While the rise of smartphones helped GPS technology to become ubiquitous, it existed long before Steve Jobs unveiled the iPhone. And though GPS tech is primarily known for its ability to help drivers find the shortest route to a destination, it was developed for something else entirely.
GPS: Who Developed It, How it Works and What’s Coming Next
By GPSTracking | 23 Feb 2021
A military eye in the sky
Like many of the technological innovations we take for granted today, the precursor to modern GPS technology was developed for military use. The U.S.’s very first navigation satellite, Transit 1B, was launched into space in 1960. Its purpose: to guide missiles launched by the U.S. Navy.
The replacement for the U.S. Navy Navigation Satellite System, NAVSTAR GPS, was initially developed in 1973 and a prototype satellite was launched into orbit in 1978. The technology was adapted for commercial use in 1983, but the U.S. military still scrambled the satellite signals to protect national security (making the accuracy of GPS dubious at best). These issues persisted until the U.S. government unscrambled GPS satellite signals in 2000.
An overview of what happens overhead
Currently, there are 32 American GPS satellites and each orbits the Earth twice a day. These satellites are grouped into six orbital planes to ensure at least four satellites can “see” almost any site on Earth at any given time.
So how does GPS work? Each GPS satellite carries an atomic clock, transmitting its identity and atomic timestamp at the instant of transmission. By triangulating each of these satellite signals and calculating how long it took each satellite packet to reach the receiver, the exact location of the GPS receiver unit begins to emerge. The receiver uses the time difference between the time of signal reception and the broadcast time to compute the distance, or range, from each satellite to the receiver. With information about the ranges to three satellites and the location of the satellite when the signal was sent, the receiver can calculate its own three-dimensional position.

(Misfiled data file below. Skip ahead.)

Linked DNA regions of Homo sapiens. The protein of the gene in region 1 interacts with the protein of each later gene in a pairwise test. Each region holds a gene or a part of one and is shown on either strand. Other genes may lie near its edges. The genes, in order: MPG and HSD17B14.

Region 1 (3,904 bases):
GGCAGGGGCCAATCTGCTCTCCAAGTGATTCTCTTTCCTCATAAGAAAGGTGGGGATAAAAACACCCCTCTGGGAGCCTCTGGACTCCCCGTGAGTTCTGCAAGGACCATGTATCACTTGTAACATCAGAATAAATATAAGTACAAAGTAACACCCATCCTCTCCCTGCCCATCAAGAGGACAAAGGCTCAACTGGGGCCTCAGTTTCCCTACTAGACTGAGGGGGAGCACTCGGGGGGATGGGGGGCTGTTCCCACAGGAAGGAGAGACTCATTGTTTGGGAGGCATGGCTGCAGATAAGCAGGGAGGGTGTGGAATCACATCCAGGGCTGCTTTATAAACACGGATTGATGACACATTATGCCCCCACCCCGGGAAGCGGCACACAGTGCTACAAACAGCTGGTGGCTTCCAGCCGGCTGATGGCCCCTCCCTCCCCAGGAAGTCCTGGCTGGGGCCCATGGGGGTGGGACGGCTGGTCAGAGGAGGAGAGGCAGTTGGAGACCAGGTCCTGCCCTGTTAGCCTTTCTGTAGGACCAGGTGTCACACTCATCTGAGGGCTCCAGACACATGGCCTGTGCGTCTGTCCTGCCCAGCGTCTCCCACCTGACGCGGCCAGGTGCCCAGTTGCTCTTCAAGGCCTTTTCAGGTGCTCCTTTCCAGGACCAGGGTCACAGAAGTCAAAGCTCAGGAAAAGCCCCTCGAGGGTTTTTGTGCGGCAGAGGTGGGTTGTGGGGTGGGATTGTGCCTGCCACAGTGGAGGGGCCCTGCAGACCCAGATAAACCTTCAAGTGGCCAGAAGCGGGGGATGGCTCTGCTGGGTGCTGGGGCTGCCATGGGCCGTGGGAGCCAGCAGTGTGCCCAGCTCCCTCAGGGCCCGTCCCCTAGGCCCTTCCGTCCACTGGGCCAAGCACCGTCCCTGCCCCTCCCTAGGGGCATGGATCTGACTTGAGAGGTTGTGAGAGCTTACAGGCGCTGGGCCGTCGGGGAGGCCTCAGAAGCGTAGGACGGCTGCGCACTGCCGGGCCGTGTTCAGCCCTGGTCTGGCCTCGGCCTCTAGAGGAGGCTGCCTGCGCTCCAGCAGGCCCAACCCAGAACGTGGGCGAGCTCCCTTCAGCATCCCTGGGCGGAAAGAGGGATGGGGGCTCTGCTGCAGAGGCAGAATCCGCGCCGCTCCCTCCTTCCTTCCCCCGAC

In addition to using the US GPS Constellation, GPSTracking.com also intercepts transmissions from the Russian GLONASS GPS satellites, as well as the European Galileo GPS satellites to augment these calculations, providing a more accurate position.
Bringing GPS along for the ride
While web-based GPS Tracking technology was first made available to the public in 2005 (by our own founder and CEO!), it’s only recently that the technology has enjoyed widespread use throughout the small business community. With the lower cost, improved performance, and ease of use offered by GPSTracking.com, there’s never been a better time to put an entire network of satellites to work for you!